The number of paper-based customer magazines being launched by IT companies is growing fast with apparently little danger of them being replaced by electronic communications and so-called ?e-zines?. People still prefer to read a magazine, flick through it from the back and keep a copy on their shelves. And paper-based customer magazines remain the best way to reach prospects, improve relationships with existing customers and enhance the brand of the company.
The trick is to produce something which people want to keep and not throw into the bin without even opening the wrapper. As Bob Dearsley, one-time sales and marketing manager with a reseller business, and now a marketing consultant, says: ?Too many companies waste money producing something with all the style and content of a Neighbourhood Watch newsletter.?
Significant resources are required to create something of value which will be read, and resellers are notoriously bad at allocating sufficient budget to create a worthwhile product. With one or two notable exceptions, the good ones invariably come from vendor organisations which have the budgets and skills to invest in content, design and production.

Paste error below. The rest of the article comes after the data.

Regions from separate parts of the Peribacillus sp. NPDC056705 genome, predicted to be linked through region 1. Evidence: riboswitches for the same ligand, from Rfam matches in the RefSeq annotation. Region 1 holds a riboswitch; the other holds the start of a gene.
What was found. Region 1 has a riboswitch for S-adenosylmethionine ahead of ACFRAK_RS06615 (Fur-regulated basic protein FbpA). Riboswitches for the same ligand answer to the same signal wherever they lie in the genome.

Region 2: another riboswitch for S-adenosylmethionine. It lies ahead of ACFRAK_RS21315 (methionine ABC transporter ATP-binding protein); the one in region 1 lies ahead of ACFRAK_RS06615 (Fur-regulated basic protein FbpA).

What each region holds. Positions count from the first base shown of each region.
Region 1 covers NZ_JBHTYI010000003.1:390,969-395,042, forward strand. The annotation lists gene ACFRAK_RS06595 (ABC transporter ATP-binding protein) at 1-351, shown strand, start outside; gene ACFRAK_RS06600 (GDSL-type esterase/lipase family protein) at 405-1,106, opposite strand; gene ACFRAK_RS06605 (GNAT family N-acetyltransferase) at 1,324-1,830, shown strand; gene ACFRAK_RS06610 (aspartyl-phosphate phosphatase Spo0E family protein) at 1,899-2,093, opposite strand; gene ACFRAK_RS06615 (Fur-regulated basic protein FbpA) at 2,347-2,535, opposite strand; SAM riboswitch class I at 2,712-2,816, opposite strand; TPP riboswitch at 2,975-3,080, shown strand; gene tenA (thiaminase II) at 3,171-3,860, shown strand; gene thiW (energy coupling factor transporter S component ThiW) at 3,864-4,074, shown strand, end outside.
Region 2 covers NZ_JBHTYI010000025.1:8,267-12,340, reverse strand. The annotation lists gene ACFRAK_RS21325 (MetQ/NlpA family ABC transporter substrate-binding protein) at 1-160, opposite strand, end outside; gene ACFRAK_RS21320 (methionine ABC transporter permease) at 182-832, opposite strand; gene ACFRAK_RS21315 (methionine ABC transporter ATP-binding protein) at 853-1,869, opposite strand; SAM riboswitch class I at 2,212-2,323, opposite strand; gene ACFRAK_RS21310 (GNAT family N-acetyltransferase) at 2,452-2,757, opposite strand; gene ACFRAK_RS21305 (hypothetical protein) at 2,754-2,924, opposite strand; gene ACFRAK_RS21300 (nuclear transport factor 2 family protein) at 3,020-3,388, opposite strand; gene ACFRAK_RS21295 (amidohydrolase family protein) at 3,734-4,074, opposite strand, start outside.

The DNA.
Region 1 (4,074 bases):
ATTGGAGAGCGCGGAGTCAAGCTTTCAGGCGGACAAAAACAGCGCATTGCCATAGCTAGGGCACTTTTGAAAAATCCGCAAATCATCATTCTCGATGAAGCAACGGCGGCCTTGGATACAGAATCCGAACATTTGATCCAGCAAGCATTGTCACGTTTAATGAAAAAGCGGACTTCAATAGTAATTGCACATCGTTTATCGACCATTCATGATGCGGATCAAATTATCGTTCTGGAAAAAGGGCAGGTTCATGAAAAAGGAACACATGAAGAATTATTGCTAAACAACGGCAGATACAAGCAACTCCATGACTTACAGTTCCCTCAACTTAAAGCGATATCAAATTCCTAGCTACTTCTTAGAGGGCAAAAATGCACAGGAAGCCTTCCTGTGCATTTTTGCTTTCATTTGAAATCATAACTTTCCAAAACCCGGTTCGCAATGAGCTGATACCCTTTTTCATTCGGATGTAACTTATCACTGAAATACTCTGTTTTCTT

Certainly, it is easier for large companies to produce a user publication than for those with less than 50 employees. For most reseller organisations, the decision to produce a user magazine is a bold marketing step requiring commitment, and not many have pockets deep enough. Product vendors and manufacturers often say they are willing to contribute, if not cash then copy and skills. But when it comes down to it you are essentially on your own; producing a creditable magazine takes more than wishing and willing.
Dearsley says: ?Considerable value can be achieved from a well constructed, paper-based product which can be mailed in quantity and used as sales support collateral.? But, he adds, those responsible for producing the magazine should first put themselves in the shoes of the reader. ?You shouldn?t expect them to use their time reading something which is tedious, unappealing, flat, poorly written, bland and a conspicuous piece of flannel.?
You are competing for your customer?s time ? their so-called ?mindspace? ? with hundreds of suppliers, and if you want them to read your publication and think about your company, you have to offer quality and value. Dearsley points out that there are almost 200 publications in the IT press, before the company magazines are counted, plus the national daily and Sunday press. ?That is tough competition,? he says. ?And realistically you can?t expect many people to read your magazine, especially if you don?t work at it.?